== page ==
Study drugs promote economic stratification in the classroom

Mubarrat Choudhury

Editor's note: This is one part of a point-counterpoint regarding study drugs. Read the other installment here.

Researchers from the University of Oxford and Harvard Medical School published a study in August which concluded that modafinil, a drug used to treat sleep disorders, functions as a cognitive enhancer. The best part — popular studies claim that is has almost zero side effects.

At first glance, it might seem like getting a 4.0 GPA is as easy as popping a few pills. However, Paul Nicholson, chairman of the British Medical Association Occupational Medicine Committee, wrote about the inconsistency of the Modafinil studies in an essay published by the British Medical Journal. He said that conclusions were only from small studies involving subjects taking one tablet.

"The finding of recent reviews and studies have been summarized and it is important to nuance the benefits,” Nicholson wrote. “Currently available research suggests that these drugs improve cognition in people at the lower end of the spectrum, but they may impair…healthy people."

While there seems to be a new wave of articles from various websites praising the new miracle drug, the reality is that there hasn't been enough research to completely verify the drug's risk. And as the drug becomes more and more popular, there could be potential dangers that the researchers aren't yet aware of, therefore exposing the public to yet unknown risks.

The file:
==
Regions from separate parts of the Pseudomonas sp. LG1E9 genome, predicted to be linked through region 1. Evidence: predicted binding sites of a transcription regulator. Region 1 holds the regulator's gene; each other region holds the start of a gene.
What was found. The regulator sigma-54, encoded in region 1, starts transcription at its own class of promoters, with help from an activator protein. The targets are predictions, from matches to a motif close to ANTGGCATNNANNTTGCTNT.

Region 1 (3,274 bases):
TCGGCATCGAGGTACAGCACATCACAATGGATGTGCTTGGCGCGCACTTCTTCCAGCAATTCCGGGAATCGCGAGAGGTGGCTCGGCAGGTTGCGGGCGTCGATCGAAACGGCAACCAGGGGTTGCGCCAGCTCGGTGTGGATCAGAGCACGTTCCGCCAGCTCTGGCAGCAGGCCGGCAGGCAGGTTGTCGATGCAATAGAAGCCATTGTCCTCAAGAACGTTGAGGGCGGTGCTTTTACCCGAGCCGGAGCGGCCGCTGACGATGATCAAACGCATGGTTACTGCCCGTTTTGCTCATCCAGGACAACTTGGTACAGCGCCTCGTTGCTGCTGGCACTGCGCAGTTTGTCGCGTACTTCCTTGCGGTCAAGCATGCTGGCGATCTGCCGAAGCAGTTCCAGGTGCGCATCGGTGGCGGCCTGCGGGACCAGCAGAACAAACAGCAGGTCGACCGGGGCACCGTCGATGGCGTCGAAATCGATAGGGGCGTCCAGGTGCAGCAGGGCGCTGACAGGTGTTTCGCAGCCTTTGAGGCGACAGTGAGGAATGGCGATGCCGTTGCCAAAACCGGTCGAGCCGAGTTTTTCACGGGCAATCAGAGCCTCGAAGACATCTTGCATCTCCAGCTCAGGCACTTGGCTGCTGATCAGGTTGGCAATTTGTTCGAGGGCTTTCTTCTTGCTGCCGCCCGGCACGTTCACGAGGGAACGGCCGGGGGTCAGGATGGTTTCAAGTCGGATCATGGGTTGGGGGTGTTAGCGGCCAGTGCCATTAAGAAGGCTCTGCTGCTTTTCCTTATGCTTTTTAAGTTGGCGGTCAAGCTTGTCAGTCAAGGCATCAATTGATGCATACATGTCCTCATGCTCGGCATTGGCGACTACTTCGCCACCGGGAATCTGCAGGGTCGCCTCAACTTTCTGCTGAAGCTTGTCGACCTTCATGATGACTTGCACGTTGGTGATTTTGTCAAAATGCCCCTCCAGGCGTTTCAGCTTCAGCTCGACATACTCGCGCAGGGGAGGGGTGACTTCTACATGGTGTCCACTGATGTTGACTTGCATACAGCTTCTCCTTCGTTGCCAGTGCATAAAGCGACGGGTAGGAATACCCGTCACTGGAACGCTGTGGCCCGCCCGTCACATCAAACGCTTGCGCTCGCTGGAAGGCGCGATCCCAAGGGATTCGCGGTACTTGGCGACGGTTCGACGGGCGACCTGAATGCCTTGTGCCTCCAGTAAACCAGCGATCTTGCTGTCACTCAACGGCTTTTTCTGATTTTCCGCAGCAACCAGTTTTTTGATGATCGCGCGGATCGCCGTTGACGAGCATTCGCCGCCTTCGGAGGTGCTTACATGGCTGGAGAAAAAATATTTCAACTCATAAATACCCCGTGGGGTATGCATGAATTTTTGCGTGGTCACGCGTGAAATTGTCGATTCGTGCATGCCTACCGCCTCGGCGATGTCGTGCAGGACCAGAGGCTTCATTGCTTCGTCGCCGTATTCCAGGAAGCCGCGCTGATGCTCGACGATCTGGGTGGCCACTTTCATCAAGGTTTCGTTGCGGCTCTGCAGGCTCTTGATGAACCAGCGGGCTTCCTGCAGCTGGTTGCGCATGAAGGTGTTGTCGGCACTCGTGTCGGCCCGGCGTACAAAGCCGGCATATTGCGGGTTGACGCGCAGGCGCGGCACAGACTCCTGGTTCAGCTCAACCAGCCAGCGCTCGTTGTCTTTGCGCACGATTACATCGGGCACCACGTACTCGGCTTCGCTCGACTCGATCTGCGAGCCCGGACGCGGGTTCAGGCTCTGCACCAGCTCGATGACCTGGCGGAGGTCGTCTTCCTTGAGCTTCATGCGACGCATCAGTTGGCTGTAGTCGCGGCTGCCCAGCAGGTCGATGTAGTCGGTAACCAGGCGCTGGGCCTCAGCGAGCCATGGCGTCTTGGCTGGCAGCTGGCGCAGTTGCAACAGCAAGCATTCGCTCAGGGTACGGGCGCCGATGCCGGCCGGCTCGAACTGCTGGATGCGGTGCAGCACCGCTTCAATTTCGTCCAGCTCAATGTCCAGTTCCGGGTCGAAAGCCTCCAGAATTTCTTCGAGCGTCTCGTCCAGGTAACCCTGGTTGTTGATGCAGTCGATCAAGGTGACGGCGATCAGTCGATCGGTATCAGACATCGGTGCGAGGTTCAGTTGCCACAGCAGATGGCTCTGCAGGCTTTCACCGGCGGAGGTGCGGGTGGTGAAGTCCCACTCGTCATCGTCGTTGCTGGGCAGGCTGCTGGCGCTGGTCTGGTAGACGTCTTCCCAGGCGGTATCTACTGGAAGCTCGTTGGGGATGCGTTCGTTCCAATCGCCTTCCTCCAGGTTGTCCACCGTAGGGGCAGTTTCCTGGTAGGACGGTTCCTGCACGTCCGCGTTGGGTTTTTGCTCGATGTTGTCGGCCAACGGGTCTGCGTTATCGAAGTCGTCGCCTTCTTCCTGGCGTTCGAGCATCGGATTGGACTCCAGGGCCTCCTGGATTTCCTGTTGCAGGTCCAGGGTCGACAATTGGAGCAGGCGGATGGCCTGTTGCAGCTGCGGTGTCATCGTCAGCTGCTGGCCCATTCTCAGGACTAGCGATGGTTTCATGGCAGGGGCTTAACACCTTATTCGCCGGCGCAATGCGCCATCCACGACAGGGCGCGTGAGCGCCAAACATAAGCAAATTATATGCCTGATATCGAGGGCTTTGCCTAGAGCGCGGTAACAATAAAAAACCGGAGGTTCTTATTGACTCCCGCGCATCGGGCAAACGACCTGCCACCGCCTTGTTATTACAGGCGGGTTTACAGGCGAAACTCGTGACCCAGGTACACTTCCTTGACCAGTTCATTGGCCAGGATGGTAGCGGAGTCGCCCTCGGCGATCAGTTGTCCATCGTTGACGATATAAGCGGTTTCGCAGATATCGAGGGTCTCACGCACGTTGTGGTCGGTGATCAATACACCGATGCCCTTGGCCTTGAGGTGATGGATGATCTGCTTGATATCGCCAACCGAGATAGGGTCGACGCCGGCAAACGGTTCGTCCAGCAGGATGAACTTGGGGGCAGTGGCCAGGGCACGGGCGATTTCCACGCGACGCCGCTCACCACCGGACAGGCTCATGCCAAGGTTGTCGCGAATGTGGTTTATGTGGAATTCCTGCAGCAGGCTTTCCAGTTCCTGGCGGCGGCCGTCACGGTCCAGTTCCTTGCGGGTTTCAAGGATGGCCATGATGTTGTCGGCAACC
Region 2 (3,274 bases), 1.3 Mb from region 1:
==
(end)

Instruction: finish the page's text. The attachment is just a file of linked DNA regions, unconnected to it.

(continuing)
Furthermore, the ethical question also rises: Are cognitive enhancing drugs, such as modafinil, morally acceptable to use by students? Would students get an unfair advantage in the classroom? Those that are for the drug would argue that its usage is no different than drinking caffeinated drinks. Both have the effects of cognitive enhancement.

But beyond just the unassessed health risks of modafinil, there is the consequence of creating an income disparity within its usage. Currently the cost of modafinil, both generic and prescription, ranges from $500 to $1500. With those prices, only students with the means would be able to use the drug, giving them the competitive edge and thus creating an unfair advantage to the wealthy in our college education system. And although a sort of “pay-for-the-grade” system exists among various programs, such as SAT Prep classes, it wouldn’t do students any justice by perpetuating the practice.

Because using modafinil could essentially exacerbate unfair economic disparity, using cognitive enhancing drugs is like peeping across your neighbor’s test for the answer or looking at the solutions to the homework. It’s cheating. And since at this time, researchers are unsure about the possible risks of the drug, there shouldn’t be any reason to promote its usage.

Choudhury is an economics freshman from Dallas. Follow him on Twitter @MubarratC.